|"An Addition to the Political Menagerie" by W. Hanny for St. Joseph News Press, Aug. 1916|
Republican and Democratic party platforms in 1916 both supported women's suffrage only on a state-by-state basis (the Progressive Party had endorsed full women's suffrage in 1912). Women had the vote in twelve of the 48 states already, nearly all of them in the far west.
The Republican nominee, Charles Evans Hughes, went one step further than his party platform on August 1, 1916, endorsing a women's suffrage amendment to the U.S. Constitution.
|"The Summer Flirt!" by Chapin in St. Louis Republican, Aug., 1916|
|"Mr. Hughes Kissed Her!" by Daniel Fitzpatrick in St. Louis Post Dispatch, Aug. 1916|
Suffragettes having gotten nowhere with Wilson, the Women's Committee of the Hughes Alliance raised over $132,000 from 1,100 contributors with which they organized and financed a special train to travel throughout the states where women had the vote. They held campaign rallies where women orators mobilized supporters to get out the vote for the Republican.
Wilson did not come out in support of women's suffrage until September, 1918, tying it to the war effort (the U.S. having entered the war in April, 1917):
Meanwhile, back in 1916: Hughes's endorsement of women's suffrage was seized upon by Rollin Kirby and other Democratic-leaning cartoonists who pointed out the tension between Holmes's support from German-Americans and the suffrage movement's historic ties to the Prohibition movement. Prominent among German-American businesses were breweries and distilleries, which naturally did not welcome the financial ruin Prohibition promised them.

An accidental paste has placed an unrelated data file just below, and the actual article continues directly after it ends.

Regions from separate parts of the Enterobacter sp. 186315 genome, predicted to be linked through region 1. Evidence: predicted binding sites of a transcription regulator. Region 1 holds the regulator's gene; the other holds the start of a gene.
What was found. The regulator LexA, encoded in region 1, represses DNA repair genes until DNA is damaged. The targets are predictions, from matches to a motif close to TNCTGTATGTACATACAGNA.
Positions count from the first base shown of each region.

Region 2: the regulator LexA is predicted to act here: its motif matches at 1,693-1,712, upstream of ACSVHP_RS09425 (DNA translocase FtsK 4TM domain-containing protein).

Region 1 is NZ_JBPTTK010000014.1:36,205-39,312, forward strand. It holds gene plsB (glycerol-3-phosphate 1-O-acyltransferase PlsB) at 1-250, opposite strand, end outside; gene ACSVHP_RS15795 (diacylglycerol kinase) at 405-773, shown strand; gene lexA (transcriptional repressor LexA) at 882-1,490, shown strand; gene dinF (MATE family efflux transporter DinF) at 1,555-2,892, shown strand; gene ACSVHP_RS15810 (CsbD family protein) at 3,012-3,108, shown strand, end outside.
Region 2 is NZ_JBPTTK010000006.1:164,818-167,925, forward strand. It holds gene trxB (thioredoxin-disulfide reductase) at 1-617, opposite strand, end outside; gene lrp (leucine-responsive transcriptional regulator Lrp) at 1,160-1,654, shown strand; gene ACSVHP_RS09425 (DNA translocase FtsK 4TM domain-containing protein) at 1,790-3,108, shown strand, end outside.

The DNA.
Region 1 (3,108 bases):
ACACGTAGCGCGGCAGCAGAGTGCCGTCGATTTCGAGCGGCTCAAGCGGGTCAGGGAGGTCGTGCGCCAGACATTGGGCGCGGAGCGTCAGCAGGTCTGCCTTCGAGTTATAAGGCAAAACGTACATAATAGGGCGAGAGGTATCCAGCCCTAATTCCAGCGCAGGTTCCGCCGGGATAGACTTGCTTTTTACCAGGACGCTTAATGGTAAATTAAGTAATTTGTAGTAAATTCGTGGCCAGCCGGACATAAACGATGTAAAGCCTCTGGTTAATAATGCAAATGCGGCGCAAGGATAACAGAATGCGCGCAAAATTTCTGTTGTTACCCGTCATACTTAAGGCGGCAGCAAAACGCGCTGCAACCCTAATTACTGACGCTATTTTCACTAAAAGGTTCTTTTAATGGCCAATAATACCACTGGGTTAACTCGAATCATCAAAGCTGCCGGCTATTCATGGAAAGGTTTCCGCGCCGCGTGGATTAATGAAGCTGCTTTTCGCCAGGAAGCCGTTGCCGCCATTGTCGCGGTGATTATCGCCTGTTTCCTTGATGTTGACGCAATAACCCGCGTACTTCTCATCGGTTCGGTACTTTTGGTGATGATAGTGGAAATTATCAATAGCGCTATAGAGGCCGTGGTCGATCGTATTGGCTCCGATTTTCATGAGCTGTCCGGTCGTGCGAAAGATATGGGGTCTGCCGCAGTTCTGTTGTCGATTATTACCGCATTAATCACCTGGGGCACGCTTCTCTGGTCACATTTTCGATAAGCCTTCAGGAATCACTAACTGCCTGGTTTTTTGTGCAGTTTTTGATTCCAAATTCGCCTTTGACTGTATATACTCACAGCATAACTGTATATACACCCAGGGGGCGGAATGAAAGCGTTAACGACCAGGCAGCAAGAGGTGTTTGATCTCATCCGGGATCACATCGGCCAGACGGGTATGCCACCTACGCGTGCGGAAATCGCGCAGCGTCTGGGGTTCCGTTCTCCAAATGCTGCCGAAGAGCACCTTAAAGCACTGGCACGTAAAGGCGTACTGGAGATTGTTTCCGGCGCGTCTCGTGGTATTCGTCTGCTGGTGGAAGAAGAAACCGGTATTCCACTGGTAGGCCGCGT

In Jonathan Cassel's cartoon, Hughes appears to cherish suffrage (that's a mirror, isn't it?) the most of all the issues in his carpetbag – Wall Street support; the late President of Mexico, Victoriano Huerta; Hyphen support (meaning non-WASP-Americans); military conscription; and the Trusts – as he heads off in pursuit of those western women's votes.
|"What Will Poor Wilson Do Now?" by Raymond O. Evans in Baltimore American, Aug. 1916|
"I regard the concurrence of the Senate in the Constitutional amendment proposing the extension of suffrage to women as vitally essential to the successful prosecution of this great war of humanity in which we are engaged. ...
"This war could not have been fought, either by the other nations engaged or by America, if it had not been for the services of women – services rendered in every sphere – not merely in the fields of effort in which we have been accustomed to see them work, but wherever men have worked and upon the very skirts and edges of the battle itself. We shall not only be distrusted but shall deserve to be distrusted if we do not enfranchise them with the fullest possible enfranchisement."
|"A New Friend" by Rollin Kirby for New York World, Aug. 1916|
|"Packing His Belongings" by Jonathan H. Cassel for New York Evening World, Aug. 1916|